Oh, Yeah.

“Nina, Nina. Ooooh, yeah.  Nina Nina, O-O-O-O-O, yeah.  La la la.”  Your sister sang all the way home from daycare; her feet kicking in time. Her eyebrows lift and she sings about her favorite person, Gina.  That scowl that I feared would be her “always first” face, (the one that makes her look like mommy) seems to have melted into a soft contented and peaceful one. She seems happy. Gina spent a little time with her today at daycare.  Liza has her own little school now (five days 8 to 4).  She has skilled, educated and loving caregivers at Adrianna’s family child care home.  Its one of several in Casa Pequena, a college children’s center FCCH network I started when I was director back in 1992.  Its developed into a marvelous community of small business owners who care. I feel incredibly privileged to have such a great program available to the community and to us. I’m so confident while she’s there.  It’s near Denny’s off Ocean Street and I worried at first about the numbers of homeless passing by this area near the river.  Until today.

Today you and I took Liza to Adrianna’s then walked across the river footbridge (Thank you, Arnold) before taking you to the doctor for an infected eye. We strolled across while watching a couple of paddlers and two families of ducks.  The babies enchanted us.  Fuzzy little paddlers.  I asked you which one would be you.  You chose the one that was right behind mom.  Funny I’d have chosen you as the one that swam off onto the island away from the rest and came splash-squawking back desperate for safety.  This is sissy of course. You insisted. The habitat down there is clearly conducive to raising a family among the rushes and grasses of the shallow sandy bottomed river. One family were beautiful wood ducks or possibly ring-necked.  It was a lovely walk and a much needed respite.  The kind that makes me realize I have been too narrowly focused and too damn serious for too long. Look at this incredible world under our feet and at our doorstep.

Gina is going to see the children much less regularly now.  Infrequently, I imagine.  I expected it to be hard to say goodbye, to stop our arrangement, but was not expecting ” I would adopt Liza if I were employed and had health insurance.” She loves her. I didn’t know. Missed it. I saw it as a passionate, yet professional relationship.  I recall my baby-desire when I was her age.  The pull, pangs and slams.  Life is so unfair.  It just is, dammit.  You and Liza are loving, wonderful and deserving children.  Buddy, you and your sister are not available.  You are still your mommy’s and daddy’s.  Staying with Grandpa and me.  And until we give mommy and daddy the year we promised for them to figure out how to be parents to you and sissy, there will be no change. You are here with us.  And all of this stays as close to invisible to you as possible.  We are so sorry Gina that you have a broken heart for a bit.  You have been so important to us, all of us, during this time.  You loved Liza, adored her, supported and cared for both children and taught me what there is to love about our Liza when I forgot.  (She needed too much of me and for a few months we were at odds).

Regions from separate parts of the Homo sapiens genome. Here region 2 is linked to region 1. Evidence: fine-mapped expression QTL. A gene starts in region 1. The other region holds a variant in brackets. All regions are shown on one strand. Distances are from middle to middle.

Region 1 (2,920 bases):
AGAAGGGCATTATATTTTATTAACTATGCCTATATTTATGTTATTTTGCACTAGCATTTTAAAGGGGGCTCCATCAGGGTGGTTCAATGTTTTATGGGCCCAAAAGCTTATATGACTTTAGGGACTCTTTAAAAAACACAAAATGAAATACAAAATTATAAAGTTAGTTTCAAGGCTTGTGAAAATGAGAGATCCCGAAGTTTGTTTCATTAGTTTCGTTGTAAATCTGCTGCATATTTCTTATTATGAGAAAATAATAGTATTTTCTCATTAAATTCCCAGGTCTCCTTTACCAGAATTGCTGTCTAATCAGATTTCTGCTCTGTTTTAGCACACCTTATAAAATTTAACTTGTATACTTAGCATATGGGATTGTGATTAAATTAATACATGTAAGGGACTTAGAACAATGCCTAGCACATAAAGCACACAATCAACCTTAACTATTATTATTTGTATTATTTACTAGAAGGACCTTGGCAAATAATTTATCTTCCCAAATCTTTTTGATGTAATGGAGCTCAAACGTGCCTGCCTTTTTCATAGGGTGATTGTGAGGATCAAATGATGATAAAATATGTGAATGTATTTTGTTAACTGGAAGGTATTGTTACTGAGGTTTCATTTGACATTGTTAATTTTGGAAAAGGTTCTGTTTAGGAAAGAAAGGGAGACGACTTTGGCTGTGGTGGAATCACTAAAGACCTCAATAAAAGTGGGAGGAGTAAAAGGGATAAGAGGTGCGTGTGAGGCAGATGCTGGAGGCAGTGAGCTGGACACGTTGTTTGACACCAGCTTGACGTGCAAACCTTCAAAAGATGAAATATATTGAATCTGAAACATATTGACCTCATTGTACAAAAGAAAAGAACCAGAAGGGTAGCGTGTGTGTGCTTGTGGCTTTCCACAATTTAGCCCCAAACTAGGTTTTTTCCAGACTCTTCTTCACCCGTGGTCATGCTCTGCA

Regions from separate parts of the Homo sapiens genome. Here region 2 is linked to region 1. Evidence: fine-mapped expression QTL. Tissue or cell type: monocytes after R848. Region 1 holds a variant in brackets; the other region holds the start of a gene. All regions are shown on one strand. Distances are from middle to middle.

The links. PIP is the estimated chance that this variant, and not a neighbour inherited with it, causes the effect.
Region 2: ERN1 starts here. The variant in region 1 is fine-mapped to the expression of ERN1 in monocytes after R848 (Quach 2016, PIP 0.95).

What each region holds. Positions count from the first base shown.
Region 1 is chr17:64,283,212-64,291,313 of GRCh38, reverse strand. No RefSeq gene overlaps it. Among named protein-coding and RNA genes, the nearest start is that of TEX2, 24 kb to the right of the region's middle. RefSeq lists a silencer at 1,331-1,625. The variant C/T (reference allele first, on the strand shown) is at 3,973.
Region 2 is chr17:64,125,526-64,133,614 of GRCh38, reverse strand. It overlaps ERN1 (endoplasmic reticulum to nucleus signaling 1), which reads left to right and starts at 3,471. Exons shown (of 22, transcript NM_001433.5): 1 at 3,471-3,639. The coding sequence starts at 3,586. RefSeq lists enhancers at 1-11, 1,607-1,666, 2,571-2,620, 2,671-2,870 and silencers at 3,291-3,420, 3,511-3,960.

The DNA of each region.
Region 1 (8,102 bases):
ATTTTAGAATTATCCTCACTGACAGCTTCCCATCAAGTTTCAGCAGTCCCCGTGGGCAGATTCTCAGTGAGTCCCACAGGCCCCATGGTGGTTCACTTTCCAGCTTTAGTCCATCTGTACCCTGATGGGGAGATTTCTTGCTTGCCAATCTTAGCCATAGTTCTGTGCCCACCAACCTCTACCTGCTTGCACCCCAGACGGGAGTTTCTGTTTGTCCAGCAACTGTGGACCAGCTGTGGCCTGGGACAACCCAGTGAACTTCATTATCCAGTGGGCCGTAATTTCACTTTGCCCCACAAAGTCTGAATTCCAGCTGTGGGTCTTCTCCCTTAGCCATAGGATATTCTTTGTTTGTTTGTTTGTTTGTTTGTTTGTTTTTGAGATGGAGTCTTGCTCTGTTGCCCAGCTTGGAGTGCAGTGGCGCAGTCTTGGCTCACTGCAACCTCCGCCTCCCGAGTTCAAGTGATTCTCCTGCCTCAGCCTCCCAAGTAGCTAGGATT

Now we’ll move on to a working mom kind of week; M-F daycare and weekends with your mom and dad.  We’ll see how that works. Friday afternoons with dad and mom for dinner and bedtime at our house, Saturday and Sunday 9-2, Mom and Dad time.  Daddy can pick up you kids on Fridays, take Liza to school on Tuesdays and Thursdays. Works for me.  Now I have to get back those subsidized health care benefits for you two and maybe find help with your daycare. We are pretty stretched and I am not making any money these days!  Should I go back to work?  Hmm.

Your uncle is still in Brazil teaching English to Portuguese speaking children and teenagers.  He may have a surf sales job through NHS in Santa Cruz at a town about an hour away from where he lives, in a place called Florianopolis.  He is excited about it and has worked so hard to get a position like this one.  Good luck, Uncle Alex!  Wouldn’t it be fun to go see him?  Maybe someday.

Okay buddy, that’s the news.  Take care of that eye and it will heal in a day or two.  It is some kind of an infection inside the socket.  A long word that I don’t recall like a sty in the eye tissues rather than the lid. OUCH, the doctor says it may hurt.  I think it probably does, but you don’t realize it.  You have cried about everything; more crying than I have seen in two months. You want the pumpkin bread I gave your mom, want to pick a flower that you couldn’t, cried when you spilled your juice, droppeda sandwich and numerous infractions initiated by your sister.  Maybe you are off balance this week as Liza gets a new daycare.  She is getting a lot of attention.  You may have feelings about that.  Crying may be good for that eye.  Warm compresses feel nice, you say, the tears rinse out globs of matter and your eye seems less swollen afterwards.

Let’s hold one another, our friends, family and loved ones tenderly.  Ourselves, too.

Picture: You holding two week old, Daisy.

3 thoughts on “Oh, Yeah.

  1. What great news. Sounds like you are on the road to getting things to be a little easier. Hurray!

  2. I’m so glad to hear that you’ve found such a good place for Ellie. Things sound like they may be smoothing out a bit??

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